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sometimes get donations of the reading materials that they had while they were fighting, and the stars and stripes was very important, and they also had these internally produced newspapers for some units, and one of the great things about these documents is they provide us with insight with news and information that most soldiers were getting during the war itself, and so, they didn't have access to the new york times, the washington post, the news media, general publications, time magazine, those things that circulate both in the united states it was also part of their war to these types of newspapers. in addition to that there was a course also in entertainment, publication, so comic books,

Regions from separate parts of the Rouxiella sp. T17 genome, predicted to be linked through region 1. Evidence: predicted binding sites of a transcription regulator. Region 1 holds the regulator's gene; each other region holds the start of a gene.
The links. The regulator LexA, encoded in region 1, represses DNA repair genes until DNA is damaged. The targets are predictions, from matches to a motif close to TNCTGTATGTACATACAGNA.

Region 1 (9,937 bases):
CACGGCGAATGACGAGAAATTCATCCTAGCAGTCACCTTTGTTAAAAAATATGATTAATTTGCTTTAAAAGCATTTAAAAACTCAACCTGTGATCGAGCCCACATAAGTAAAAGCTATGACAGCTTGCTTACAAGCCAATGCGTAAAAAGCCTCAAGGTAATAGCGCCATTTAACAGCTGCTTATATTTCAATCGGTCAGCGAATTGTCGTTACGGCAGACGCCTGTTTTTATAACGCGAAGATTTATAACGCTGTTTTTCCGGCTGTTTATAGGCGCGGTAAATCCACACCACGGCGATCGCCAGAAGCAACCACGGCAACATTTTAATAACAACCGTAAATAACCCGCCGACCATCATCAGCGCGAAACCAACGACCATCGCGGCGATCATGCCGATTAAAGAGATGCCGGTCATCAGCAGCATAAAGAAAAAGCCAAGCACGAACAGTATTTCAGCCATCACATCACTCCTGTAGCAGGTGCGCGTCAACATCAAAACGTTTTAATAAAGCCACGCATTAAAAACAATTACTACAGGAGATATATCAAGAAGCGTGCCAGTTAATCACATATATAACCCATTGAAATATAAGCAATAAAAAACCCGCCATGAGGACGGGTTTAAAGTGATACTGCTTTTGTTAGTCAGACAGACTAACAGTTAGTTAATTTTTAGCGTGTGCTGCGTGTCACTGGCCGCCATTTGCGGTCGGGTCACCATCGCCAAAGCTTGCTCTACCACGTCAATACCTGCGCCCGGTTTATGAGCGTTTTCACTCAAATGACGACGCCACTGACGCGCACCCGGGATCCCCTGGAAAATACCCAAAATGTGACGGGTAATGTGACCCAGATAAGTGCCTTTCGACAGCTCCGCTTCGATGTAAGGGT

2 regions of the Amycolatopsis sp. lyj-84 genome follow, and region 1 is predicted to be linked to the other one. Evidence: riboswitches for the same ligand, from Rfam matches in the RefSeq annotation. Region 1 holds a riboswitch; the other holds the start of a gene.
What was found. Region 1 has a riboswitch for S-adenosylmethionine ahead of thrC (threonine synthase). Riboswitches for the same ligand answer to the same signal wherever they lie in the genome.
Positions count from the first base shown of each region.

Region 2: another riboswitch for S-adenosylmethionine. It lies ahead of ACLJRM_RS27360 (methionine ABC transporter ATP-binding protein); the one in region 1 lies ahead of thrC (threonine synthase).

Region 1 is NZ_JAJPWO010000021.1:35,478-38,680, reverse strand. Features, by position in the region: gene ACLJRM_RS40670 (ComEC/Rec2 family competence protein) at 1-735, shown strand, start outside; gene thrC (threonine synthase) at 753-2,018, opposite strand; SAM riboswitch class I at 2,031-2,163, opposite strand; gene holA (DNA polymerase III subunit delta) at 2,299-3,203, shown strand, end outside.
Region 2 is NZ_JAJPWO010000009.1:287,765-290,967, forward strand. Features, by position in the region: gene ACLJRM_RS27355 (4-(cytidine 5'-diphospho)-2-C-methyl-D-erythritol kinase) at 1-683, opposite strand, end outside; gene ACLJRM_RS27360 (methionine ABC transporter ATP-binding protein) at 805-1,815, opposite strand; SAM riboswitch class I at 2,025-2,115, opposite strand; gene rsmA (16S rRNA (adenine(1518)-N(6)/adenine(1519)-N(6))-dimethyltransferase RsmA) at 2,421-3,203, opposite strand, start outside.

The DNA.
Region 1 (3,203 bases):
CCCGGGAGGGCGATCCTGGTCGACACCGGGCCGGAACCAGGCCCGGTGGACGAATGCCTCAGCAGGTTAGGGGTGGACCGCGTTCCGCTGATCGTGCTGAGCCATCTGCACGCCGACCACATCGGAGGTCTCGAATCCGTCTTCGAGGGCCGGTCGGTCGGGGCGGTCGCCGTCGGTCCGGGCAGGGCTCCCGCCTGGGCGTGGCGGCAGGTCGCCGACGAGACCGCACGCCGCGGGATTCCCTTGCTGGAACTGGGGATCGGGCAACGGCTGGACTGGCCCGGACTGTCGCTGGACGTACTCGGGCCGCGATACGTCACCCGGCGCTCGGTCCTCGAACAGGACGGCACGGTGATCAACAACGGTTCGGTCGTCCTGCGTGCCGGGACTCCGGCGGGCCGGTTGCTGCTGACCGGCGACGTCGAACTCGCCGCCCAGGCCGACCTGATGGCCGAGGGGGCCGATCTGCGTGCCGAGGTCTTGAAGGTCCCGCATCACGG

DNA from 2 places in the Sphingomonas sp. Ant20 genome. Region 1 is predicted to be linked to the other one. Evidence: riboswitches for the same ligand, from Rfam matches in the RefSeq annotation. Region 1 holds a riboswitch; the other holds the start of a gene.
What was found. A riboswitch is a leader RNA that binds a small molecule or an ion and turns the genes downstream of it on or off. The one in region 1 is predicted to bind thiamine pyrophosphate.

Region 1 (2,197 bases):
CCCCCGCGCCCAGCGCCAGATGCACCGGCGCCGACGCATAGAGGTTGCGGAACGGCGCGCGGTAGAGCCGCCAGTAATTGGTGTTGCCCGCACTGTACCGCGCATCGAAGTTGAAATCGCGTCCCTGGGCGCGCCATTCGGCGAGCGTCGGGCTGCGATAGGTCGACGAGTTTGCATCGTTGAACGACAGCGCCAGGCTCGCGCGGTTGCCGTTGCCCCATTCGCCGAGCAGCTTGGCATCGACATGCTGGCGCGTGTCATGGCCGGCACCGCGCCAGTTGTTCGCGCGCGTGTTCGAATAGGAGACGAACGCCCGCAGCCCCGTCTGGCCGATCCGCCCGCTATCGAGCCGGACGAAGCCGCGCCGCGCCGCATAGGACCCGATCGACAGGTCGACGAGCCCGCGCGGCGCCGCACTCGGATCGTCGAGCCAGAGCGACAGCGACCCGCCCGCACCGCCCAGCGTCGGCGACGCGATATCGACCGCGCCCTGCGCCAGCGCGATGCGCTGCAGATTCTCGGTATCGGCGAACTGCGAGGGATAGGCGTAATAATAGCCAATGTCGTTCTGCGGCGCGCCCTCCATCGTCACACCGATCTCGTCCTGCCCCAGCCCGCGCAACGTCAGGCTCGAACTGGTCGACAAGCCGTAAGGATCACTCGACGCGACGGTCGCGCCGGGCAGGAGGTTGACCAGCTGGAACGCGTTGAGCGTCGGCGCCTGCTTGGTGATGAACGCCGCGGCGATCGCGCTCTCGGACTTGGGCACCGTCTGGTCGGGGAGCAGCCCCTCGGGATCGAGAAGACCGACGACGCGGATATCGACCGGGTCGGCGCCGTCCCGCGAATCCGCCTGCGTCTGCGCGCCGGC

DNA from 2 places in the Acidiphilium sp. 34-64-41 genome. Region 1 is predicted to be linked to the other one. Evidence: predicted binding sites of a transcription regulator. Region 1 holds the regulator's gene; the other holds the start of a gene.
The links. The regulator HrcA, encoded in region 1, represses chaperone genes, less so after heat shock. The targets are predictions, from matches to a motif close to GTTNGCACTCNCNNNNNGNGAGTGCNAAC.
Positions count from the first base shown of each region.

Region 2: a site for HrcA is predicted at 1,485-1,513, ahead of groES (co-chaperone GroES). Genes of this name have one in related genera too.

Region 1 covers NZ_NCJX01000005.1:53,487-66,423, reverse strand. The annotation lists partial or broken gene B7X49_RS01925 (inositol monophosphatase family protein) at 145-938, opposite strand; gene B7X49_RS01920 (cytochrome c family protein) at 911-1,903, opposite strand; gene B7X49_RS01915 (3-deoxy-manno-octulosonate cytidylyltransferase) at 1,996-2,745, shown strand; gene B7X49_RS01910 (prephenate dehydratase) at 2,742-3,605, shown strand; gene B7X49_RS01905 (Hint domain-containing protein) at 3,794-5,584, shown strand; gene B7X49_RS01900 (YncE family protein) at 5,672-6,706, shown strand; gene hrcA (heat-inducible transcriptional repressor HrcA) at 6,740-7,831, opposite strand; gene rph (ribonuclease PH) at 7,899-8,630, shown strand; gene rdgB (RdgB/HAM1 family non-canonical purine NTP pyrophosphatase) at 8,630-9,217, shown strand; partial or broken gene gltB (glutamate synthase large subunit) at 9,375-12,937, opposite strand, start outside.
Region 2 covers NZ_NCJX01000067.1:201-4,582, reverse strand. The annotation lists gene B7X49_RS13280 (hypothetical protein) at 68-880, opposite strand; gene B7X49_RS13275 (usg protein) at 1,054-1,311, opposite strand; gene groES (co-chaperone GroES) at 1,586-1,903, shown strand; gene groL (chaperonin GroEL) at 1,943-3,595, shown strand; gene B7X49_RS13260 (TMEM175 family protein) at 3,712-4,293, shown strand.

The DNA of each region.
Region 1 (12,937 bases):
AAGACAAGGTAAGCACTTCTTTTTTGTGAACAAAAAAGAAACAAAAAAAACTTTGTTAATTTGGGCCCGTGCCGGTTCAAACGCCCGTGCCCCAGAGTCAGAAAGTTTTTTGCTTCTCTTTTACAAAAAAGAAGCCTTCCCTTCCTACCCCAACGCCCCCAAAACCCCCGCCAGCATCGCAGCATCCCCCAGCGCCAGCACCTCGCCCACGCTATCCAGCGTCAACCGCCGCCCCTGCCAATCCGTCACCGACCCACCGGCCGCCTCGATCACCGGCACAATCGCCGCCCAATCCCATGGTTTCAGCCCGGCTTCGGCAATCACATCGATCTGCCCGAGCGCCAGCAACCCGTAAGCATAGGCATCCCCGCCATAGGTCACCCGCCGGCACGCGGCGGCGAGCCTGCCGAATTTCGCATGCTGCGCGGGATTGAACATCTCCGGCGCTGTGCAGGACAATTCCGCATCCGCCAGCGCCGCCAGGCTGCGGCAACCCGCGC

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which we typically, i don't think, associate necessarily with, you know, young adults today, they were still very popular, so lots of soldiers would carry around comic books, and other kind of comic books to help pass the time when they had downtime. in addition to the wartime, publications, we have a set of publications from veterans associations after the war. and as i think i mentioned before, so much of what we do is about preserving the history and the legacy of our veterans. and that includes, of course, and focuses a lot on what they experienced during the war itself, but as we have learned throughout our experiences, so much about the vietnam war is not just about the 365 days they spend there, but more perhaps importantly for some, the 50 years since then. that they have been processing that experience in dealing with